Diabetes is caused by a lack of insulin or an inability of the body to use insulin effectively, resulting in improper blood sugar metabolism. As a result, the blood sugar level increases, which causes extreme thirst, increased urination, fatigue, and weight loss.
A lack of control of diabetes over a long period of time can result in damage to various organs, such as the eyes, kidneys, and nervous system. Additionally, it increases the risk of strokes and heart diseases.
Having diabetes may cause you to worry about not enjoying your favourite foods. Good news is that you can still enjoy your favourite foods, just in smaller portions or less often.
A diabetic’s meal plan should include healthy and low GI food from all food groups in the right amount.
The food groups are
- Non-starchy: broccoli, carrots, leafy greens, peppers and tomatoes
- Starchy: potatoes, corn, and green peas
- Oranges, melon, berries, apples, bananas, and grapes
- Grains – at least half of your grains for the day should be whole grains
- Wheat, rice, oats, cornmeal, barley, and quinoa
- Lean meat
- Chicken or turkey without the skin
- Nuts and peanuts
- Dried beans and certain peas, such as chickpeas and split peas
- Meat substitutes, such as tofu
- Dairy – non-fat or low fat
- Milk or lactose-free milk if you have lactose intolerance
Eat foods with heart-healthy fats, which mainly come from these foods:
- Oils that are liquid at room temperature, such as canola and olive oil
- Nuts and seeds
- Heart-healthy fish such as salmon, tuna, and mackerel
When cooking food, use oil rather than butter, cream, shortening, lard, or margarine sticks.
Some examples of food with low, medium and high GI values include the following:
- Low GI: Green vegetables, most fruits, carrots, kidney beans, chickpeas and lentils
- Medium GI: Sweet corn, bananas, pineapple, raisins, oat breakfast cereals, and multigrain
- High GI: White rice, white bread and potatoes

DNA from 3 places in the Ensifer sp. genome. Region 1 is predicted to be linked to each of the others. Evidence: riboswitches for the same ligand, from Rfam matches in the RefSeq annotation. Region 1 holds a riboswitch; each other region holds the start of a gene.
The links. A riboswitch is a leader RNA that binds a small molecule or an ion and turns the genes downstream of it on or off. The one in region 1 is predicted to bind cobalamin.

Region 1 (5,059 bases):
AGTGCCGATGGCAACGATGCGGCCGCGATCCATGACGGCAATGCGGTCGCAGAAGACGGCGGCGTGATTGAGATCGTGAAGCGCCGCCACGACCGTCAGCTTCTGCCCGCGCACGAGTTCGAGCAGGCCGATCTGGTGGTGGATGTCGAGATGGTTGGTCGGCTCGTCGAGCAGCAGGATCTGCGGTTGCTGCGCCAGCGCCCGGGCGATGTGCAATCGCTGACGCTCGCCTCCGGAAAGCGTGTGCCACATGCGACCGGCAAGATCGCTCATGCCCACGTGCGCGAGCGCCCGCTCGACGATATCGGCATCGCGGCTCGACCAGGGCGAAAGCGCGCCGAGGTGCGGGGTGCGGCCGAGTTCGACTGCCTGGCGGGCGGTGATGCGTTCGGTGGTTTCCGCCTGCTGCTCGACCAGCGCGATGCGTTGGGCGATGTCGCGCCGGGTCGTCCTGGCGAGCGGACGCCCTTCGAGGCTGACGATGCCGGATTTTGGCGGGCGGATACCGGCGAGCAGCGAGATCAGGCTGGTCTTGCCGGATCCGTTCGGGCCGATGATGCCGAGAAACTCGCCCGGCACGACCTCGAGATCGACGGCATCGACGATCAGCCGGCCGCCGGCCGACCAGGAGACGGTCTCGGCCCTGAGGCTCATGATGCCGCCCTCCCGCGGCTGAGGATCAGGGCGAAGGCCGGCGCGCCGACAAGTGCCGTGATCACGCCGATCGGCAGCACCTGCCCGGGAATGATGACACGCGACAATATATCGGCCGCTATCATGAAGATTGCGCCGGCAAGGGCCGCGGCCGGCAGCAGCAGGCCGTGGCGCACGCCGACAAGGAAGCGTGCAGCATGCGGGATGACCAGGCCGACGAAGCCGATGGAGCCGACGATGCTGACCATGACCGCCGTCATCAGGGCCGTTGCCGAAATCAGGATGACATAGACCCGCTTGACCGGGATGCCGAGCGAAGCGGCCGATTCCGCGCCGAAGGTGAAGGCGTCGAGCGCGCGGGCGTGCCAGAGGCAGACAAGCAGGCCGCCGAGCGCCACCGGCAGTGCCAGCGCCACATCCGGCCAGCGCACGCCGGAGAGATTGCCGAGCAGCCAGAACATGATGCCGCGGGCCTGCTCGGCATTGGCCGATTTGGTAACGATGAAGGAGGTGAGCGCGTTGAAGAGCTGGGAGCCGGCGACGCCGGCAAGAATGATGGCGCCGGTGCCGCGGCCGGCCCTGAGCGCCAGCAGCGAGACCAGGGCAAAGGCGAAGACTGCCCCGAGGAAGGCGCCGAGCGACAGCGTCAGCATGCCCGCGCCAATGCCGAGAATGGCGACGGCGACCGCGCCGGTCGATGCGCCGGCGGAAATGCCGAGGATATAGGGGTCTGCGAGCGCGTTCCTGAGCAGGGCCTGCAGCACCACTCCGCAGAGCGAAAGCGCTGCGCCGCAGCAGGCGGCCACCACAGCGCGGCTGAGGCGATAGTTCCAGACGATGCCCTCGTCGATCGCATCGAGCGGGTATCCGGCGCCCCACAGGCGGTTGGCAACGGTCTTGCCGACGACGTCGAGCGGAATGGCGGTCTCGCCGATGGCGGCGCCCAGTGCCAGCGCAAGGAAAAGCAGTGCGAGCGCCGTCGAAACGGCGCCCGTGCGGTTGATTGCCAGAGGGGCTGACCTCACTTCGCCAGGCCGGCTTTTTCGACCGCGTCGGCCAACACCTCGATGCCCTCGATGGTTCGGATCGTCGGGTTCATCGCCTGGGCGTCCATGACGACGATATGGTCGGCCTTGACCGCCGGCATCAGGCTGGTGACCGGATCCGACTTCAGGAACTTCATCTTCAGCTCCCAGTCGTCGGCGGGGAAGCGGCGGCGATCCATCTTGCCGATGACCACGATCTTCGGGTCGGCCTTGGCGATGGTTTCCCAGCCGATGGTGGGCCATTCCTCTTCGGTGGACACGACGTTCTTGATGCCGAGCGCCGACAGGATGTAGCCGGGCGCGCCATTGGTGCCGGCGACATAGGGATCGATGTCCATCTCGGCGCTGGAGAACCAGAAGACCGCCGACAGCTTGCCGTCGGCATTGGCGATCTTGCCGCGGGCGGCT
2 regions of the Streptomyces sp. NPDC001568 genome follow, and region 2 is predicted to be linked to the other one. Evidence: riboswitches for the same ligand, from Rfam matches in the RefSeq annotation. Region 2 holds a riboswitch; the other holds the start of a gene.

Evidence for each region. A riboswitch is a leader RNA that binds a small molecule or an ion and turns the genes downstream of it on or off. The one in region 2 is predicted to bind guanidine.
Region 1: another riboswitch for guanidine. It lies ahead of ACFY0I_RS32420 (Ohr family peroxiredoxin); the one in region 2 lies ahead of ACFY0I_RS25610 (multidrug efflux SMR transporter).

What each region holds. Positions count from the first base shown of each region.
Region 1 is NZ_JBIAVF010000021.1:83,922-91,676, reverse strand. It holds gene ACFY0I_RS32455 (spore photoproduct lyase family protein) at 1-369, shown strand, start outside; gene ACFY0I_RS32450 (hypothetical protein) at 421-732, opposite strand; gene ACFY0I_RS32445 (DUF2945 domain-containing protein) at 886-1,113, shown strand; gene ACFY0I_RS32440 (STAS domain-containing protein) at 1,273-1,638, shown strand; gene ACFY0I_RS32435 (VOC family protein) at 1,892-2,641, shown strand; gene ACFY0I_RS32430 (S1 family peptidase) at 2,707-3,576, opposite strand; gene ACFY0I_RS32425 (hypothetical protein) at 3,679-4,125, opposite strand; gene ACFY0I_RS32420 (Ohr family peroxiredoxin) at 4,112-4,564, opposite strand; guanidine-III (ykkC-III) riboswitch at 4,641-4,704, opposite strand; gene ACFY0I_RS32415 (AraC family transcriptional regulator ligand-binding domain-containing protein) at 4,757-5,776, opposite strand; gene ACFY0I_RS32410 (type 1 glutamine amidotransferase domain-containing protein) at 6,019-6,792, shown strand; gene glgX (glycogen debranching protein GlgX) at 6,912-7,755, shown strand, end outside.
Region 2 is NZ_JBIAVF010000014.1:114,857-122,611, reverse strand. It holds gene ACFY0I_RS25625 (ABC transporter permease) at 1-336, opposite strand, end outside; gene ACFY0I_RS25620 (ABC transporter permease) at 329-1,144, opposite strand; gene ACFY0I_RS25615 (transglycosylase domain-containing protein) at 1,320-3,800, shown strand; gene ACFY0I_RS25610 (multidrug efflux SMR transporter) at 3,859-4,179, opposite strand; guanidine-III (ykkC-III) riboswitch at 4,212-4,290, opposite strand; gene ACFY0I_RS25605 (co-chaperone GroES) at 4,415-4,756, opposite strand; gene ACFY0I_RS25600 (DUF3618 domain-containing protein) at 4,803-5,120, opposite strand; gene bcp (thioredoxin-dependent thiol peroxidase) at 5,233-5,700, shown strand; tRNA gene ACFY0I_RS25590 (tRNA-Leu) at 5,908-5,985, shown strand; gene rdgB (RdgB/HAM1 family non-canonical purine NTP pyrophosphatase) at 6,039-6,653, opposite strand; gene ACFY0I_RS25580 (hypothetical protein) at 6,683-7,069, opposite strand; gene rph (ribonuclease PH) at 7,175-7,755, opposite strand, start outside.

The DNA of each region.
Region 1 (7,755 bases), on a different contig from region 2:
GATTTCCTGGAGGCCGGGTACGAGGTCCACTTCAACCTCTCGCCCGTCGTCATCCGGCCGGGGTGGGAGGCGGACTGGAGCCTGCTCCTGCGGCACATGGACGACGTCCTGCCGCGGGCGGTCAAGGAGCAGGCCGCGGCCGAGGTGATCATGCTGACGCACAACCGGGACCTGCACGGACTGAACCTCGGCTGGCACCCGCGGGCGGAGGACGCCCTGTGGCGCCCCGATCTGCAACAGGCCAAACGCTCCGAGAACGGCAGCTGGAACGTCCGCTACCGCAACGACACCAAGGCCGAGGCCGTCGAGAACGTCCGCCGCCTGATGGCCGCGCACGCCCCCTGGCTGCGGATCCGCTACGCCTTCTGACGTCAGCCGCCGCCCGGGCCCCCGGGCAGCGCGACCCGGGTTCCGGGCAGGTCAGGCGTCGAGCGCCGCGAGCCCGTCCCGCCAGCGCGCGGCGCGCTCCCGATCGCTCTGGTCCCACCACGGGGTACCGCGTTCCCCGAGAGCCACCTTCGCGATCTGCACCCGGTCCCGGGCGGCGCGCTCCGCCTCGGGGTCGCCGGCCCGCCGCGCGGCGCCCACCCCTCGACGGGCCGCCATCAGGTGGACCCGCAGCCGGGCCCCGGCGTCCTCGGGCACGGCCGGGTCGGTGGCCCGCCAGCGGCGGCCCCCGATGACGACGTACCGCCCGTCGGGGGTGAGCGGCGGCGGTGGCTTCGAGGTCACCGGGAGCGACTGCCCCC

With all that in mind, there are two widely used methods to help you plan your portions for each meal.
One of these methods is the plate method. You can control your portion sizes by using the plate method. Calorie counting is not necessary. Using the plate method, you can see how much of each food group to consume. Lunch and dinner are the best times to use this method.
You will need a 9-inch plate. On half of the plate, place non-starchy vegetables; on one-fourth, meat or another protein; and on the last quarter, a grain or carbs. As part of your meal plan, you may also include a small bowl of fruit or a piece of fruit.
The other method is by carbohydrate counting. In carbohydrate counting, you keep track of how many carbohydrates you consume each day. Since carbohydrates are converted into glucose in the body, their effect on blood glucose levels is greater than that of other foods. The act of counting carbohydrates can help you maintain a healthy blood glucose level. Counting carbohydrates can assist you in knowing how much insulin to take if you take insulin.
People with diabetes who take insulin use carb counting as a meal planning tool, but not everyone with diabetes needs it.
Carbohydrates are measured in grams in foods. In order to count carbohydrate grams in your food, you need to do the following:
- The carbohydrate content of different foods
- Look through and understand the Nutritional food label
- Calculate your daily carbohydrate intake by adding the grams of carbohydrate from every food you eat
The majority of carbohydrates come from starches, fruits, milk, and sweets. Reduce consumption of carbohydrates that contain added sugars or refined grains, such as white bread and white rice. You should instead consume carbohydrates from fruit, vegetables, whole grains, beans, and low-fat or non-fat milk.